Other radiographic abnormalities seen in DMC have been extensively reviewed by Spranger et al. (1975) and include a small skull, hypoplastic facial bones, malformed or absent carpal bones, cone-shaped epiphyses of the phalanges, brachydactyly, fifth finger clinodactyly, accessory bones in the hands, odontoid hypoplasia (underdevelopment of the peg-like projection of the second cervical vertebra) with atlantoaxial instability (Kandziora et al. 2002; Girisha et al. 2008), platyspondyly (flattened vertebral bodies), irregular superior and inferior edges of the vertebral bodies, anterior pointing of the vertebral bodies, hypoplastic ilia (small hipbones), narrow sacrosciatic notch, widen pubic symphysis, dysplastic acetabulum (malformation of the hip socket), small femoral heads (proximal ends of the femurs), and broad metaphyses of the long bones (Aglan et al. 2009). Bone maturation (bone age) is delayed (Aglan et al. 2009). Individuals with Smith-McCort syndrome have similar skeletal findings as those associated with DMC.

Secondary problems resulting from the skeletal abnormalities associated with DMC may include spinal compression, dislocated hips and restricted joint mobility. These problems may in turn cause a waddling gait. When it occurs, spinal cord compression in the neck is usually caused by the hypoplasia of the odontoid process and to hyperlaxity of the longitudinal ligament of the upper cervical spine. The pathognomonic radiographic findings for DMC and SMS include constrictions in the middle third of the vertebral bodies (a double-humped appearance), and a lacy appearance of the upper portion of the iliac crest (hipbone) (Hall-Craggs and Chapman 1987). This latter feature because less prominent with time and disappears by adulthood (Dyggve et al. 1977).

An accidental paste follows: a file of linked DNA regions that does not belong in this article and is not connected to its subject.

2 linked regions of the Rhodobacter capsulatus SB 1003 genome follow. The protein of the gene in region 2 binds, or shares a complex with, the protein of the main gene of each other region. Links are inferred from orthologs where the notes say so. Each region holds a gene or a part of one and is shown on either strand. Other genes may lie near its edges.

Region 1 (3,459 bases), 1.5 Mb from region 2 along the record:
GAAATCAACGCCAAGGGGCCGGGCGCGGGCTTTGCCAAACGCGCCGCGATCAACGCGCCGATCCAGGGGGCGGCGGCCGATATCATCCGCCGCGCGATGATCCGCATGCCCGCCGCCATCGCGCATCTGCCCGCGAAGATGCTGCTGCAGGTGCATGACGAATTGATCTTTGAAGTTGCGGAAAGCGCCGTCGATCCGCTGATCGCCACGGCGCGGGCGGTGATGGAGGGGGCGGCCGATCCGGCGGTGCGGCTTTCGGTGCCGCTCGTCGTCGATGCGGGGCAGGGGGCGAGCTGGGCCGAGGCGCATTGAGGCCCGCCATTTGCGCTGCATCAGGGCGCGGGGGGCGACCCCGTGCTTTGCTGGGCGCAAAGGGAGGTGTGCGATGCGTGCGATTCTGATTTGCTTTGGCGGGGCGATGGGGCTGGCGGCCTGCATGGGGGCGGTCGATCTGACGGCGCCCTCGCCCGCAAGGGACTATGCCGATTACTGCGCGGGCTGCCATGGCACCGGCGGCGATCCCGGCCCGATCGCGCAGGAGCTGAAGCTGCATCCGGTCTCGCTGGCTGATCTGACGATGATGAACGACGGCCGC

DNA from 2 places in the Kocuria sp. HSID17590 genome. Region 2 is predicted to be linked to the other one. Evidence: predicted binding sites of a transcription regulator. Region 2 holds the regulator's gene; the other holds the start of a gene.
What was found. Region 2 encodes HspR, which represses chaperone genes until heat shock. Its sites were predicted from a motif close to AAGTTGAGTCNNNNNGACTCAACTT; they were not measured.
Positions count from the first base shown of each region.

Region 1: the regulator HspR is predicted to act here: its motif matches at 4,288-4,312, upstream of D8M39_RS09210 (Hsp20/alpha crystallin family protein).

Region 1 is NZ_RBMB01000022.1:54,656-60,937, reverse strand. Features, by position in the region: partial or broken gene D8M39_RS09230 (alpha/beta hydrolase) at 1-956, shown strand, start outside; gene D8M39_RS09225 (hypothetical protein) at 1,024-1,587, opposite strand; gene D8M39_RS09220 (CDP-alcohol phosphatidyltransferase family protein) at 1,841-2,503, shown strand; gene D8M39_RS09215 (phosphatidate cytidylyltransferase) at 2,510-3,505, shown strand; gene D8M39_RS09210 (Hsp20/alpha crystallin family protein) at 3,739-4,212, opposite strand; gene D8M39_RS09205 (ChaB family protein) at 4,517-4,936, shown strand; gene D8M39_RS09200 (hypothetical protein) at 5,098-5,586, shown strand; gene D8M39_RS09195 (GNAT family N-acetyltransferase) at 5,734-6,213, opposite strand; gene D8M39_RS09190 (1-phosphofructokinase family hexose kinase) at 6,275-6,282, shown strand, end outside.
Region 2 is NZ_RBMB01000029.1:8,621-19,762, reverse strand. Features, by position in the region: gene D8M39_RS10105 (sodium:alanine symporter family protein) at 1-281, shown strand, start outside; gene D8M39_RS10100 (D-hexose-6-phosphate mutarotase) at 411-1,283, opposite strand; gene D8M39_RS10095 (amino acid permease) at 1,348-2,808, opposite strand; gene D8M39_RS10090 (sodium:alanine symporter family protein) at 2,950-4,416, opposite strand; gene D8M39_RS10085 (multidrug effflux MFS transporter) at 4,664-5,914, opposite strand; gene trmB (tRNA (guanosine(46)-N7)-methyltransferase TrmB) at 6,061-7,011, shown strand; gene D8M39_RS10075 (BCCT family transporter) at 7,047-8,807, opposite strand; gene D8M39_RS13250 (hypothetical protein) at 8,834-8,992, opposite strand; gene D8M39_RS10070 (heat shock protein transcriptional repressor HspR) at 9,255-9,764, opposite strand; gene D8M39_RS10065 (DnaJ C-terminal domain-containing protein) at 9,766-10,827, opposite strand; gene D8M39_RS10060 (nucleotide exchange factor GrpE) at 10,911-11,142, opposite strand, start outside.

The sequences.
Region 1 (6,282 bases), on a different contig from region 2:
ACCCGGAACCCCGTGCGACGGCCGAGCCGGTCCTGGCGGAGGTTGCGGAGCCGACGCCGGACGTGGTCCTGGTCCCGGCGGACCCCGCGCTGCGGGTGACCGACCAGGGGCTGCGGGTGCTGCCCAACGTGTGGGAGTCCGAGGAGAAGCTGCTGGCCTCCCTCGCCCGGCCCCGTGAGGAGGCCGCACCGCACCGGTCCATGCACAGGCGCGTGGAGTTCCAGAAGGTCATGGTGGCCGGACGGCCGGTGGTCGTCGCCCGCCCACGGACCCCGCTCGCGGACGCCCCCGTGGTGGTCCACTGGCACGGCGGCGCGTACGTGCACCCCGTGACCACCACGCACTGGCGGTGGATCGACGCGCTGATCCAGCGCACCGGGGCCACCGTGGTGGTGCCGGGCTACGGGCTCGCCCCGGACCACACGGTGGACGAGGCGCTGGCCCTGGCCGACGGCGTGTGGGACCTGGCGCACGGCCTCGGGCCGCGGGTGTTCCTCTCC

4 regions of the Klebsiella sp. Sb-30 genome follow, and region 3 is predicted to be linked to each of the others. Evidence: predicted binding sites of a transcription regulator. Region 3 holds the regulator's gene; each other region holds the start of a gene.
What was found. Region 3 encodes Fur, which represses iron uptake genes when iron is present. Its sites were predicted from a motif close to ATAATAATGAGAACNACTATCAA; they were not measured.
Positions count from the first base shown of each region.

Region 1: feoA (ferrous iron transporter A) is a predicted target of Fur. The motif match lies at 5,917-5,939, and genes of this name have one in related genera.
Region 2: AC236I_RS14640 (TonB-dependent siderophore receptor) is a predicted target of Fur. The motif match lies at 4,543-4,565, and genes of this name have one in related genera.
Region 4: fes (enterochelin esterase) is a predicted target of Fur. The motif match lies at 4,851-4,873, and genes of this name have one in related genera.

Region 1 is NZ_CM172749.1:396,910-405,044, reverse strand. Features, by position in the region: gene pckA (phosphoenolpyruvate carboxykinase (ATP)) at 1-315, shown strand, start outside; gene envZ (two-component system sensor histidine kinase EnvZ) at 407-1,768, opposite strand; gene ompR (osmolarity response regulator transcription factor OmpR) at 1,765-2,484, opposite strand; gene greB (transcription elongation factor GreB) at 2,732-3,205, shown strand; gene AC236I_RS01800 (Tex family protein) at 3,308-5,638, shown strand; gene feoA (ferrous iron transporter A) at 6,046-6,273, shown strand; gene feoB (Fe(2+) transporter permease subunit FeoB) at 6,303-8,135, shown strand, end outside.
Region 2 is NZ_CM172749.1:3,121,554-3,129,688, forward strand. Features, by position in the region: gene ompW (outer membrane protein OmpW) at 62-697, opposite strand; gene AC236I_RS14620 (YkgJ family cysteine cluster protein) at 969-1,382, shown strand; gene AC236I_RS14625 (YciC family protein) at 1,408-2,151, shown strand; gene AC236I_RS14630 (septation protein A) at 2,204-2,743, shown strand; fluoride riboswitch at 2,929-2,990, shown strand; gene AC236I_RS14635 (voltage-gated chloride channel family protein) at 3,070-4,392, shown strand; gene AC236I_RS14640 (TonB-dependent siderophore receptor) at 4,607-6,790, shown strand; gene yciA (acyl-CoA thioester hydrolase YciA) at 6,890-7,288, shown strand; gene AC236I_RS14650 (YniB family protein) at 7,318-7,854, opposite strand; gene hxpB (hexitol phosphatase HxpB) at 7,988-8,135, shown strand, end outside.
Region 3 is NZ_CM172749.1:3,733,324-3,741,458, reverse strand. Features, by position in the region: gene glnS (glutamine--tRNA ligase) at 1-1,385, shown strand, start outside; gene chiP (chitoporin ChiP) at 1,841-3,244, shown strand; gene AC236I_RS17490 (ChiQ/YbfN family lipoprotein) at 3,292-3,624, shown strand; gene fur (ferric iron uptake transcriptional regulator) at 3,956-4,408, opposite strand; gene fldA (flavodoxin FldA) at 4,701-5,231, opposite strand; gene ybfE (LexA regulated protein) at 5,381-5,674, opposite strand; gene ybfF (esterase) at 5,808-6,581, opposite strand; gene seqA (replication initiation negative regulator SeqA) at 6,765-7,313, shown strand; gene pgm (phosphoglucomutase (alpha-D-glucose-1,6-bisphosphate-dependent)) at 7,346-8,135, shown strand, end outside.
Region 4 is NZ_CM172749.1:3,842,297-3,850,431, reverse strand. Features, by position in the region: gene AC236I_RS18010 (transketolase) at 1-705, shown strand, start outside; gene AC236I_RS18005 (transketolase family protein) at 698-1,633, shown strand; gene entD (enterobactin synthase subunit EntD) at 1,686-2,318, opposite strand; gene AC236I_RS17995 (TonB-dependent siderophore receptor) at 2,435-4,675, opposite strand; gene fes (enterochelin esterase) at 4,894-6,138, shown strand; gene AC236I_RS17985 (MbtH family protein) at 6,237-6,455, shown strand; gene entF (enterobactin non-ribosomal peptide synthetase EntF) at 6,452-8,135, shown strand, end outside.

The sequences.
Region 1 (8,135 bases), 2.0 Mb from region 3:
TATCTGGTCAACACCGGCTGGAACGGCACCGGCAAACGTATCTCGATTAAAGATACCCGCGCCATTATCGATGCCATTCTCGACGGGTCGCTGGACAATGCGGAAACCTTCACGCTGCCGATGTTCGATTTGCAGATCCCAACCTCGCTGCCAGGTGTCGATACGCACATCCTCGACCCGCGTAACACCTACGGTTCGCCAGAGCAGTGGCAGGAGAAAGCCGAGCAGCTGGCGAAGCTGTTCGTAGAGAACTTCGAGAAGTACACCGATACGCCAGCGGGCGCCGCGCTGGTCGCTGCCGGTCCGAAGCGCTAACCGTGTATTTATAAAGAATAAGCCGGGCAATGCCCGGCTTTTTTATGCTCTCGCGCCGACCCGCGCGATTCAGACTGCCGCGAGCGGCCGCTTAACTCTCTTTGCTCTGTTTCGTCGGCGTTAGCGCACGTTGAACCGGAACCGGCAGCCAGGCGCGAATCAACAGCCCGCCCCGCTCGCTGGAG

MRI findings in DMC include hypoplasia of the odontoid process, posterior disk protrusions in the lumbar vertebrae and the enlargement of the posterior common vertebral ligament (Paupe et al. 2004; Carbonell et al. 2005; Aglan et al. 2009). In most individuals with DMC, MRI analyses of the brain have been normal (Paupe et al. 2004; Aglan et al. 2009). However, one patient has been reported with cortical atrophy (Aglan et al. 2009) and another with thinning of the corpus callosum (Dupuis et al. 2015).